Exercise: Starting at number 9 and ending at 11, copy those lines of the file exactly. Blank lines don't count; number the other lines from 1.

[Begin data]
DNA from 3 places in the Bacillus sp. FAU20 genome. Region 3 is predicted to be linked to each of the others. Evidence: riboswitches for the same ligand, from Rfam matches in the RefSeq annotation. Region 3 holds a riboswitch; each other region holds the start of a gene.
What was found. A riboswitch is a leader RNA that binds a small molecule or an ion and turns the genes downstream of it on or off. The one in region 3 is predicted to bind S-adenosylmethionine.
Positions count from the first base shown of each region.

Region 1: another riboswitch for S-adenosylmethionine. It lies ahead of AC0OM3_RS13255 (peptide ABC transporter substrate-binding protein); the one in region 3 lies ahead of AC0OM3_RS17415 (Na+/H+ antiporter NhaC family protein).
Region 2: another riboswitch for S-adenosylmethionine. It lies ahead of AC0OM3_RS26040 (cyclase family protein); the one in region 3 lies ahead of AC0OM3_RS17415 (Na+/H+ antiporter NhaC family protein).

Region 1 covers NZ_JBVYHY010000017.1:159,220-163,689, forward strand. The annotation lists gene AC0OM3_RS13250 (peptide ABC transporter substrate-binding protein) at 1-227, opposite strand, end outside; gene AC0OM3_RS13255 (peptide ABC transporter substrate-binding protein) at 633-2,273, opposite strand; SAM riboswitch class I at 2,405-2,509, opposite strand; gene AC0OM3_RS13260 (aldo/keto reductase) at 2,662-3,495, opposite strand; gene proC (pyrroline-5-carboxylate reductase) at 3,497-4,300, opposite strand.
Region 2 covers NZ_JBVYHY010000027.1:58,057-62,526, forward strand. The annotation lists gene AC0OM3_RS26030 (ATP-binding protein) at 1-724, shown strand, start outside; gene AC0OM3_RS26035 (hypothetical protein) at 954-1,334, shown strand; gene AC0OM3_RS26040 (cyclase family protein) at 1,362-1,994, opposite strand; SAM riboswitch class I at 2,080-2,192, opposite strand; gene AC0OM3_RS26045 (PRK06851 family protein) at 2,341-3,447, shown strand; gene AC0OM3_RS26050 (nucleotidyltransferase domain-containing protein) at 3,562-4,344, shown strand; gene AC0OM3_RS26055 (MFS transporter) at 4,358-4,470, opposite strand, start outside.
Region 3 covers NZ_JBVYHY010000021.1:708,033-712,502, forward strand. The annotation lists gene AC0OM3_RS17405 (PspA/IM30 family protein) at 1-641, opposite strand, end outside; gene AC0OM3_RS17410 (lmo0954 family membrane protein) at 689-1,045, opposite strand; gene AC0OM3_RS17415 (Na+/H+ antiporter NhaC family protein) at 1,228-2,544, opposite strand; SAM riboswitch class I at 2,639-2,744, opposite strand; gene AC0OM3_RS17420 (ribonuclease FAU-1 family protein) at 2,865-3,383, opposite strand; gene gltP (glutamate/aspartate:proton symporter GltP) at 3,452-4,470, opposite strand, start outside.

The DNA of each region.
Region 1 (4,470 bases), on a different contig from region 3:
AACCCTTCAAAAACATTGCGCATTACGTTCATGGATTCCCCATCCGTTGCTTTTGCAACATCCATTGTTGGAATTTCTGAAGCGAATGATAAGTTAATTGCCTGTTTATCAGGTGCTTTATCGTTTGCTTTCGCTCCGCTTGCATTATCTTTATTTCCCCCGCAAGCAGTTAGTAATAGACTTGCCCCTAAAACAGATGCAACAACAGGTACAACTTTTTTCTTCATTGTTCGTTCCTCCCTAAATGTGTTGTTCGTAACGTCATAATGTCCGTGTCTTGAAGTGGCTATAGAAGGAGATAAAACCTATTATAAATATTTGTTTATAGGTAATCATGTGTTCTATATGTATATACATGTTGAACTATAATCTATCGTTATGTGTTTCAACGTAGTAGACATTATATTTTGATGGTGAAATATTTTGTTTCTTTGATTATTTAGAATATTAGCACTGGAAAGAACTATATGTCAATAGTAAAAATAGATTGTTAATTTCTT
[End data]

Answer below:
The DNA of each region.
Region 1 (4,470 bases), on a different contig from region 3:
AACCCTTCAAAAACATTGCGCATTACGTTCATGGATTCCCCATCCGTTGCTTTTGCAACATCCATTGTTGGAATTTCTGAAGCGAATGATAAGTTAATTGCCTGTTTATCAGGTGCTTTATCGTTTGCTTTCGCTCCGCTTGCATTATCTTTATTTCCCCCGCAAGCAGTTAGTAATAGACTTGCCCCTAAAACAGATGCAACAACAGGTACAACTTTTTTCTTCATTGTTCGTTCCTCCCTAAATGTGTTGTTCGTAACGTCATAATGTCCGTGTCTTGAAGTGGCTATAGAAGGAGATAAAACCTATTATAAATATTTGTTTATAGGTAATCATGTGTTCTATATGTATATACATGTTGAACTATAATCTATCGTTATGTGTTTCAACGTAGTAGACATTATATTTTGATGGTGAAATATTTTGTTTCTTTGATTATTTAGAATATTAGCACTGGAAAGAACTATATGTCAATAGTAAAAATAGATTGTTAATTTCTT